Harnessing the power of digital in US government agencies

Harnessing the power of digital in US government agencies

By Steve Cheng, Mike Joyce, and Mark McMillan

A focus on customer journeys, a dedicated digital team, agile methods, and strong talent can help government agencies move beyond incremental improvements and achieve transformative change.

US state and federal government agencies cannot rely on expanding budgets to keep up with increasing demand for their services. What’s more, agencies are being asked to deliver high-quality solutions to increasingly complex problems at an ever-faster rate. To close the gap, they must get more done, and do it better, often without additional resources. McKinsey has estimated that the world’s governments could save $3.5 trillion per year by 2021 if they match the productivity gains that leading countries have made in four functions, of which one is digital technology and data analytics.1

Digital technology has given federal and state governments the means to fulfill their missions with greatly increased productivity. Through digital transformations, agencies can integrate cutting-edge technologies (such as cloud, mobile, artificial intelligence, and automation) and modern management practices (for instance, agile software development) to dramatically improve services and outcomes for constituents.2 The United Kingdom’s Government Digital Service, for example, reported that initiatives like migrating websites to gov.uk saved £600 million in the five years through April 2016. One US federal agency is on track to complete a large IT modernization effort using only 25 percent of its projected budget by taking advantage of agile development, cloud technologies, and other features of a modern digital approach.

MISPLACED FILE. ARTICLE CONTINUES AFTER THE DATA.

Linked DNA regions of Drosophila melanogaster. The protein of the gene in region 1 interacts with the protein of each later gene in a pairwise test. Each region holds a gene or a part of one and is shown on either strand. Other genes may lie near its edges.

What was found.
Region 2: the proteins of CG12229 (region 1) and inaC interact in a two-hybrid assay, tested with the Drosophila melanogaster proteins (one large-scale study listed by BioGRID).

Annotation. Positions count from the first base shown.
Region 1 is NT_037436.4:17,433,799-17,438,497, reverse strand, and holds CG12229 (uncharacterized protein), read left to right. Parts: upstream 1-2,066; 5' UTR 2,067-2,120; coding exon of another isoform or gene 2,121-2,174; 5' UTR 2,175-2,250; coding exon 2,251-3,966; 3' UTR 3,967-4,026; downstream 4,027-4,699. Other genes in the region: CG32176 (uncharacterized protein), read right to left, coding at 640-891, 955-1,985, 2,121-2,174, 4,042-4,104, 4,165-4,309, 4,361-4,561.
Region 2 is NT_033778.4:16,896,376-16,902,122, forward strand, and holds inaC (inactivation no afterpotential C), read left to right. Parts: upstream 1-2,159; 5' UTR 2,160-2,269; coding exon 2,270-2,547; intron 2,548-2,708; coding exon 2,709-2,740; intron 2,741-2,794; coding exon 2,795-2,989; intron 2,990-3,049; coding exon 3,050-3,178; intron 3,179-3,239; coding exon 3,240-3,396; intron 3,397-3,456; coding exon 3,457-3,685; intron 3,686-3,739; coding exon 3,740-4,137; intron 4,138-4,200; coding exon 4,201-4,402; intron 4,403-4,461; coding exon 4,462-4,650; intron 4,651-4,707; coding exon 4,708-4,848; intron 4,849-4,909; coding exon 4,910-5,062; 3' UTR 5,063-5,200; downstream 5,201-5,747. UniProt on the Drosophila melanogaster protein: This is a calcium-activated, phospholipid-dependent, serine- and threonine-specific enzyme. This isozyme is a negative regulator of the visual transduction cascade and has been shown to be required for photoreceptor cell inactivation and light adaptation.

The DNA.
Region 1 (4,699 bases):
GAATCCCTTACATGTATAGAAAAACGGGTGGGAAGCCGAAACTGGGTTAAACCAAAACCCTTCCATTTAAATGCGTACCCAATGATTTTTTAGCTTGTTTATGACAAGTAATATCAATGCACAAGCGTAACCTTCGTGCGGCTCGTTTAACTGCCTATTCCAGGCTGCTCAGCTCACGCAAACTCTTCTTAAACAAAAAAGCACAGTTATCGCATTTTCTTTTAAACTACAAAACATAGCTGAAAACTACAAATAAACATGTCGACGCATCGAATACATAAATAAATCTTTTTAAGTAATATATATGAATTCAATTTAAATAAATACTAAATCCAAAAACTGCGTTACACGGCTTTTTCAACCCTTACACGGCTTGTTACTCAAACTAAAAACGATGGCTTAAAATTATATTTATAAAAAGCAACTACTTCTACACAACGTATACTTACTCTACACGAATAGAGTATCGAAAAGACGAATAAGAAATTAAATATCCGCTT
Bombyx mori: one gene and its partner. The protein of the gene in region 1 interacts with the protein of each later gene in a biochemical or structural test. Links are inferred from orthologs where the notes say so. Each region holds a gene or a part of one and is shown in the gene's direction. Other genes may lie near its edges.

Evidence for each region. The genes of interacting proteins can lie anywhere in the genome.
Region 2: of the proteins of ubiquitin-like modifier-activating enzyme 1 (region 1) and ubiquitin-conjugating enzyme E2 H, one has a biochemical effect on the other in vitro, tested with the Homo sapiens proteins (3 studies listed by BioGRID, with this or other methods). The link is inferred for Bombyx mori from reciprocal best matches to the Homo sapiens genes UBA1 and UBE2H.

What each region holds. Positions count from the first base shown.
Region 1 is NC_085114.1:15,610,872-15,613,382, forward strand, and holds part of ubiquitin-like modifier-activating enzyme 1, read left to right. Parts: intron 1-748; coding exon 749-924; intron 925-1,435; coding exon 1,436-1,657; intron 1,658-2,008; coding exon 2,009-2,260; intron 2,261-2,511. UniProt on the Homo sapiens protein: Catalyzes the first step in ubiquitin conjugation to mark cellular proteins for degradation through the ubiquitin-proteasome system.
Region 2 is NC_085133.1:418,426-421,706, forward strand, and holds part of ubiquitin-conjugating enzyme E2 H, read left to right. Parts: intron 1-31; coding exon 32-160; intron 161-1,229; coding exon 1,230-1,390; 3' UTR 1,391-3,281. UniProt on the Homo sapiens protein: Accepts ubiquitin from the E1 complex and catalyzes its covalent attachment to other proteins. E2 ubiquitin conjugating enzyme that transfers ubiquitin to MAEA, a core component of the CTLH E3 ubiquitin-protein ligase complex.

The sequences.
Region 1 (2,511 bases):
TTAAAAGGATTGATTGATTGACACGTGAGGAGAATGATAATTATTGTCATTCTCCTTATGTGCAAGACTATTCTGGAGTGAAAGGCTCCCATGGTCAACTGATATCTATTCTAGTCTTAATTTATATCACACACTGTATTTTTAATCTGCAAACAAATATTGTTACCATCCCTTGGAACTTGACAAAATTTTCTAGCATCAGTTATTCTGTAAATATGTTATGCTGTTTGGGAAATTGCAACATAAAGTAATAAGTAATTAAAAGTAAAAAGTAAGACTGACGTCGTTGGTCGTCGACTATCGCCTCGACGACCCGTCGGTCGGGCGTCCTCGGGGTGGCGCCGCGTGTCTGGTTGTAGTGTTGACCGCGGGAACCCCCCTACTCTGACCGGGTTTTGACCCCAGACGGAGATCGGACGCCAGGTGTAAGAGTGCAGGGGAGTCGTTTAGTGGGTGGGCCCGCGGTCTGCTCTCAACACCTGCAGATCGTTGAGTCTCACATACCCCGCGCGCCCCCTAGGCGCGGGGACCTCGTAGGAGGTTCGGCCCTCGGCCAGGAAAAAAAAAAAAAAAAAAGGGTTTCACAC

Results like these—greater output, with the same or better quality, produced more efficiently—exemplify the “stacked wins” that are possible with digital applications (Exhibit 1). Just as importantly, a digital transformation establishes systems and ways of working that enable federal agencies to continually adapt to the changing needs of their customers by strategically prioritizing the transformation of services that need to operate with increased efficiency and effectiveness.

Private- and public-sector organizations can realize significant performance gains following digital transformations.